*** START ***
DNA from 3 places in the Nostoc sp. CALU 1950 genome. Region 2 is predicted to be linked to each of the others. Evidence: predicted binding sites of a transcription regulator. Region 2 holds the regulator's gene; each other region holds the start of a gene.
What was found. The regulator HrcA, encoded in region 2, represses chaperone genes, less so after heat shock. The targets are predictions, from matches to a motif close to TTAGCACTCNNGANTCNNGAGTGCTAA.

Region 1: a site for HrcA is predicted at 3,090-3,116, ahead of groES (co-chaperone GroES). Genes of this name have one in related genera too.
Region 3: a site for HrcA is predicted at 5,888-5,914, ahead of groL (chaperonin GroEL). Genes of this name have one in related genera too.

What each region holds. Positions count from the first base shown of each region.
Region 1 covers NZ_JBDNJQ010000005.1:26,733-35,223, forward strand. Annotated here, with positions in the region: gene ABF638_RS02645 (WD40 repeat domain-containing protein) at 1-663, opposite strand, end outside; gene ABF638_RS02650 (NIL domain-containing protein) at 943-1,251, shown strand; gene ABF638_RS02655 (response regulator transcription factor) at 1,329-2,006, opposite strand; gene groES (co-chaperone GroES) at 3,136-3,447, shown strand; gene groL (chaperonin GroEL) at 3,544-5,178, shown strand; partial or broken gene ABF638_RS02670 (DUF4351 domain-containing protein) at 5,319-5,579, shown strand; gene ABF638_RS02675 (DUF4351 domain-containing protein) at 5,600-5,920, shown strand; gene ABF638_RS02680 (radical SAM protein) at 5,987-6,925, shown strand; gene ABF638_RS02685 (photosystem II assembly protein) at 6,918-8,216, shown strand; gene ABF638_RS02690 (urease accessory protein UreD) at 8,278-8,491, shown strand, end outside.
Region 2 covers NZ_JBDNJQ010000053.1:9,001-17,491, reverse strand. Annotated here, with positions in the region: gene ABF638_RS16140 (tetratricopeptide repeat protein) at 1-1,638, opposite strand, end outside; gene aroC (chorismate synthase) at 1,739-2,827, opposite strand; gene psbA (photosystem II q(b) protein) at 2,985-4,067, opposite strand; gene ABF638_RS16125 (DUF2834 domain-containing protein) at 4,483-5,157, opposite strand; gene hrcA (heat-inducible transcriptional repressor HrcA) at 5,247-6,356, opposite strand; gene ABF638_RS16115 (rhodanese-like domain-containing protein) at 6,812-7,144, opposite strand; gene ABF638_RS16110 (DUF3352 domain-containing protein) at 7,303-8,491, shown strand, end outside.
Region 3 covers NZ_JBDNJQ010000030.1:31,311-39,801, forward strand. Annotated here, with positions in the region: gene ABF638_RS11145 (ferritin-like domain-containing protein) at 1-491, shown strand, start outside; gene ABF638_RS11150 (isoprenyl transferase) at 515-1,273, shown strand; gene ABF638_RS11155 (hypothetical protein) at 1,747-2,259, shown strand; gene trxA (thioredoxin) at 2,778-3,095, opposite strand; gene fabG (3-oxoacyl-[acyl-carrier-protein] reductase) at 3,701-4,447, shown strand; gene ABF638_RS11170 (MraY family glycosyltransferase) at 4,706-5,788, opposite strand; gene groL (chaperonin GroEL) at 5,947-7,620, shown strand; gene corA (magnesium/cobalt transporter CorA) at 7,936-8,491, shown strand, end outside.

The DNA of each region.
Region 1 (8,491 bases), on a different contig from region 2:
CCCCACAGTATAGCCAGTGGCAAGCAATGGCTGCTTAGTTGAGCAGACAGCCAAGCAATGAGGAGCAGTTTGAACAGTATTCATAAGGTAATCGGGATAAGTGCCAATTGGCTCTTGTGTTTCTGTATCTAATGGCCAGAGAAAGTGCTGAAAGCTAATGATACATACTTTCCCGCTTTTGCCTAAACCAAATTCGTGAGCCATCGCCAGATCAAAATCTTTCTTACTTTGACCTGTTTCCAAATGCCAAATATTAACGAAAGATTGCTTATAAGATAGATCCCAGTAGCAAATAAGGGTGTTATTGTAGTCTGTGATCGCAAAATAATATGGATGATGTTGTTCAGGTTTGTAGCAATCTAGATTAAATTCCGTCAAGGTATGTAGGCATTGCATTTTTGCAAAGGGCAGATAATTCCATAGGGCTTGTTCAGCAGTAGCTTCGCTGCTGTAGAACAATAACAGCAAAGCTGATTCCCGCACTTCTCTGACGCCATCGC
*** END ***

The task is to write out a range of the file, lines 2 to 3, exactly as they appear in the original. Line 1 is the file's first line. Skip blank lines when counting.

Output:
What was found. The regulator HrcA, encoded in region 2, represses chaperone genes, less so after heat shock. The targets are predictions, from matches to a motif close to TTAGCACTCNNGANTCNNGAGTGCTAA.

Region 1: a site for HrcA is predicted at 3,090-3,116, ahead of groES (co-chaperone GroES). Genes of this name have one in related genera too.